A Nicaraguan human rights body says more than 20 people have been killed in days of anti-government protests. Among the dead is a journalist shot while livestreaming from the demonstrations.
More than 20 people have been killed since Wednesday in Nicaragua in clashes between police and demonstrators at protests over planned pension reforms, the Nicaraguan Center for Human Rights said on Sunday.
The center said it was still trying to verify figures. The government has so far put the death toll at 10.
A journalist, Angel Gahona, is among those killed in the violence. Gahona was shot dead in the town of Bluefields on Saturday while livestreaming the latest wave of demonstrations against the government's planned reforms.
"We believe a sniper fired the shot, it wasn't the young people ... The only people who were armed were the police and riot police," his colleague Ileana Lacayo told television station Canal 15.
Authorities have, however, blamed the attack on what they call "criminal rights groups."
The protests come after the government issued a decree calling for increases in income and payroll taxes, as well as changes to the pension system to shore up Nicaragua's troubled social security system.
President Daniel Ortega, who issued the decree, has made no apologies for his government's deadly response to the demonstrations. In his first public appearance Saturday since the violence erupted, he said he was open to talks over the dispute.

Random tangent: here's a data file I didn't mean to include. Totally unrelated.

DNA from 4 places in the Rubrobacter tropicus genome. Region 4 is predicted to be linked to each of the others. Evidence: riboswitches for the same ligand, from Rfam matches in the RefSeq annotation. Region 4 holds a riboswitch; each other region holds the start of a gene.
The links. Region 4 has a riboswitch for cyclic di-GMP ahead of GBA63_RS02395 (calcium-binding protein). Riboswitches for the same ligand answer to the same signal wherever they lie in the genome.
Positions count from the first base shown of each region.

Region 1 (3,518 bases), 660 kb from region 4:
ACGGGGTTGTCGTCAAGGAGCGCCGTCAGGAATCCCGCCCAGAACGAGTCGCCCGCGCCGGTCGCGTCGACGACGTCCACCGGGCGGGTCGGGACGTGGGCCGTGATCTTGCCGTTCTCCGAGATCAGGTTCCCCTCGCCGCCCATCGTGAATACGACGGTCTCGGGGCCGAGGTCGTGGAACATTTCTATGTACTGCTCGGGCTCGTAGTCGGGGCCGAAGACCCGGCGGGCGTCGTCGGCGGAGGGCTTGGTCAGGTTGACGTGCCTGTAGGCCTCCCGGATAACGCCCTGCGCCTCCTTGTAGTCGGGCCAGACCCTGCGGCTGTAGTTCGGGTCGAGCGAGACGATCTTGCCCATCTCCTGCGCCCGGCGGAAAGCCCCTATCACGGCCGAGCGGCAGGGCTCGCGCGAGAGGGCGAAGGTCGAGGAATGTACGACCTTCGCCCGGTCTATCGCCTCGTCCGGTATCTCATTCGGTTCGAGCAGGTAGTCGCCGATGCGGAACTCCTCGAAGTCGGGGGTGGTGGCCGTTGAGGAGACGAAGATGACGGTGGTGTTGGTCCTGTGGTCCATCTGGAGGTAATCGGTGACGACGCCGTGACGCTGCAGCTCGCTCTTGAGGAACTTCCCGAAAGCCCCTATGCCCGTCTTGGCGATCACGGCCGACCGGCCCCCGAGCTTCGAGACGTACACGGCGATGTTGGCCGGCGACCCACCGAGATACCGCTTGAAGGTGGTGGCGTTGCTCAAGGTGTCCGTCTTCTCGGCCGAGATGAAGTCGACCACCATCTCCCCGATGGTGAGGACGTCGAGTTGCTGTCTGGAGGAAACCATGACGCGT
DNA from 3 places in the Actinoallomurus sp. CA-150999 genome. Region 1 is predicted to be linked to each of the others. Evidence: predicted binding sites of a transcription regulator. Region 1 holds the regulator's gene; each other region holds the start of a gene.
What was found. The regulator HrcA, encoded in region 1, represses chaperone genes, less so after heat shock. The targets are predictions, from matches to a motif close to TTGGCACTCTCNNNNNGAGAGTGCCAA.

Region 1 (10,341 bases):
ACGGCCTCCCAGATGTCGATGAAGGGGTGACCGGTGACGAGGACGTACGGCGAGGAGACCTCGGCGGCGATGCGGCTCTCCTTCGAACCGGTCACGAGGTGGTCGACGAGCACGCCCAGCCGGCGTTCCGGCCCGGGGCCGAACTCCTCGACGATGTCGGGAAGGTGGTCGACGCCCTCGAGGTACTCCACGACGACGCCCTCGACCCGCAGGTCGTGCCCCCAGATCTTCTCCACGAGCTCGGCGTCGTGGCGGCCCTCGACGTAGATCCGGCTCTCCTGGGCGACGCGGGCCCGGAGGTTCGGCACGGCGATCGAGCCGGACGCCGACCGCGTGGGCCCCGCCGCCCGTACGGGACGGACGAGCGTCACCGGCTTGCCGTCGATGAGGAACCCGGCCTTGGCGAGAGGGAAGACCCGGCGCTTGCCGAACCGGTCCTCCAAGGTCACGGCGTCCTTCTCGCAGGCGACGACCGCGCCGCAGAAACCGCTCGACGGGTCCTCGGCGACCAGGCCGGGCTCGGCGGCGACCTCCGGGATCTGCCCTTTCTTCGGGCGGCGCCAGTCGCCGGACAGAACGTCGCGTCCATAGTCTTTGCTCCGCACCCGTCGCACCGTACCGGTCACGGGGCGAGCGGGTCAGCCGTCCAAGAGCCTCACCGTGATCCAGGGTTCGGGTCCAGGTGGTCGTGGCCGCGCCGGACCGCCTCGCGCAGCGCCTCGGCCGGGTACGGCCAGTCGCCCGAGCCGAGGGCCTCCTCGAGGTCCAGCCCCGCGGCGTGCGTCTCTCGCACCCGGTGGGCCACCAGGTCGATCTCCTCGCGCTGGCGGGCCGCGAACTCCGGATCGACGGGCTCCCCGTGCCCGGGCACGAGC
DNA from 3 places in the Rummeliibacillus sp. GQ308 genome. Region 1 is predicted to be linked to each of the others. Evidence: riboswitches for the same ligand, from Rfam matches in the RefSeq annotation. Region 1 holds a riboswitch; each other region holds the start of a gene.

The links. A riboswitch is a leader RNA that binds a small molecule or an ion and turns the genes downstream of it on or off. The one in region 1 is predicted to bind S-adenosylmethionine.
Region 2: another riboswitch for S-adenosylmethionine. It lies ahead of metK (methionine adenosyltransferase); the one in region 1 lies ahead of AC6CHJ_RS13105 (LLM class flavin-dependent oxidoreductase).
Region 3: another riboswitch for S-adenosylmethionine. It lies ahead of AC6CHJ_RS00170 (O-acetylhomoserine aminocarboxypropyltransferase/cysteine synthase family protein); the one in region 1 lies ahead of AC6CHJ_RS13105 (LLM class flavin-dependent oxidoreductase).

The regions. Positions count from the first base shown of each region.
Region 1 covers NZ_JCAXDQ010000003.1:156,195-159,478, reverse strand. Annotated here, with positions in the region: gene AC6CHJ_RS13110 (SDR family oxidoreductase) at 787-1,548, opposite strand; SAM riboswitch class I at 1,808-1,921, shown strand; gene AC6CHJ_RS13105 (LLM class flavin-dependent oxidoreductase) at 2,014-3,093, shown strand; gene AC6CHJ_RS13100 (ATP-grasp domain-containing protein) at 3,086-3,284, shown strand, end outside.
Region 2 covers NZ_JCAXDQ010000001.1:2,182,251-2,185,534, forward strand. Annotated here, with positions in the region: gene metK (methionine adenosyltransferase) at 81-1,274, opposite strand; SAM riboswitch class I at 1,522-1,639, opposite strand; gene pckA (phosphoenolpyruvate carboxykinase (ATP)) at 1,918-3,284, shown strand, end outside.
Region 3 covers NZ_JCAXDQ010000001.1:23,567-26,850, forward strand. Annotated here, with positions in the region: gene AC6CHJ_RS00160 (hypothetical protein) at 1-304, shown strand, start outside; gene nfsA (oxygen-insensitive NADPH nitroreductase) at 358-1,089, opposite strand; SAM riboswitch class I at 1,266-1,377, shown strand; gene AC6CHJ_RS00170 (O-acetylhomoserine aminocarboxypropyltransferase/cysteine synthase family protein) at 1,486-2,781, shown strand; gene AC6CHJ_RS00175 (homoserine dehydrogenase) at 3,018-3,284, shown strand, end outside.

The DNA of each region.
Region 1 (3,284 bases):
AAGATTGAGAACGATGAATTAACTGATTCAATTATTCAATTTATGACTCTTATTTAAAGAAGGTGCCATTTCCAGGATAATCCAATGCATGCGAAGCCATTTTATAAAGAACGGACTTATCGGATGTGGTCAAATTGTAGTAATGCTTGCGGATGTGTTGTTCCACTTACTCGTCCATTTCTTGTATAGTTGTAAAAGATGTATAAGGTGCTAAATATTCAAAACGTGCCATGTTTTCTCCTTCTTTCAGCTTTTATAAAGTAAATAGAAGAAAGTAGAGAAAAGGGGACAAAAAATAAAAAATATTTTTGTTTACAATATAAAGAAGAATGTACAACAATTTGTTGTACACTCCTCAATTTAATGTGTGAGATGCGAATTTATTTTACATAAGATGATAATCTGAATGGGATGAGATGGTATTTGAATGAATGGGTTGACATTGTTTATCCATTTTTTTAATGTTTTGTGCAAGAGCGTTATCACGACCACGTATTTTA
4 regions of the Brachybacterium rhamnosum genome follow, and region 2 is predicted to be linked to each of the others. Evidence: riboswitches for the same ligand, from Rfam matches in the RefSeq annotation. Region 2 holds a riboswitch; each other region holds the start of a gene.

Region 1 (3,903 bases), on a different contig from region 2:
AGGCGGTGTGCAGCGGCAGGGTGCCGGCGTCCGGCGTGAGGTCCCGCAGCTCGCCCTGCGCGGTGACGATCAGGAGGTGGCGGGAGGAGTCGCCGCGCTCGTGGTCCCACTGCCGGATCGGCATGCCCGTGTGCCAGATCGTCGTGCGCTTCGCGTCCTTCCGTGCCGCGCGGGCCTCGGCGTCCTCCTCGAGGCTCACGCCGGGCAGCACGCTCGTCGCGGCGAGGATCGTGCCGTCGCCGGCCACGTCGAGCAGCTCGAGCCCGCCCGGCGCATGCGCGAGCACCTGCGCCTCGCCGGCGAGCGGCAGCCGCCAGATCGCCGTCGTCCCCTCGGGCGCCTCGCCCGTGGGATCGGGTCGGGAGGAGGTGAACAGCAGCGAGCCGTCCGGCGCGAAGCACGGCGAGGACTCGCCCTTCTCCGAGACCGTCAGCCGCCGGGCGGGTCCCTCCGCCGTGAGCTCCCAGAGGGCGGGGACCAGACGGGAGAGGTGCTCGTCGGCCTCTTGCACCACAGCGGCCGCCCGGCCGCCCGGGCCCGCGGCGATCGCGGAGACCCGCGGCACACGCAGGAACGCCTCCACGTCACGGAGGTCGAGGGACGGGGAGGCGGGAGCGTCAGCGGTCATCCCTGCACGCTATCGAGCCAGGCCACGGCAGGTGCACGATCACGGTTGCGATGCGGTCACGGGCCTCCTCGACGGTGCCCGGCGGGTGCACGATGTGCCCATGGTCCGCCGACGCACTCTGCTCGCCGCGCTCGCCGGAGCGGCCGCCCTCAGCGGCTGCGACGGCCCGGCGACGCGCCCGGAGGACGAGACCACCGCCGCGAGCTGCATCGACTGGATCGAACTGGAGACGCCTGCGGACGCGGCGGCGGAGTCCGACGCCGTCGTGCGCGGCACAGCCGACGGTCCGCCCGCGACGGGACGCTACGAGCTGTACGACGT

Ortega said during a nationally broadcast televised address that he wanted the talks so there would be "no more terror for Nicaraguan families." The former Marxist guerrilla has accused the United States of fomenting public dissent.
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But Ortega said he would only discuss the issue with business leaders. He noted that the decree goes into effect July 1, and said there is time to reconsider it.
"We'll have to see what change can be made to this decree or whether we need to do a new one," he said during the televised address. "Hopefully, we can find a better way of making this change."
Conditions for talks
COSEP, a private sector business lobby, quickly put conditions on any talks with Ortega. The group said talks could not begin until the government ended police violence, released those who had been arrested for demonstrating peacefully, and re-established freedom of speech.
"We urge the government to create these conditions immediately to avoid more bloodshed," COSEP said. "We cannot go into a dialogue if these minimal conditions are not met."
Nicaragua's Roman Catholic Conference of Bishops condemned the government's violent crackdown and called on the president to drop the social security reforms.
In a statement, the conference said: "A unilateral decision always brings with it social instability. Rectifying decisions is a sign of humanity, listening is the path of reason, seeking peace at all cost is wisdom."
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tj, bik/ng (AP, Reuters, AFP)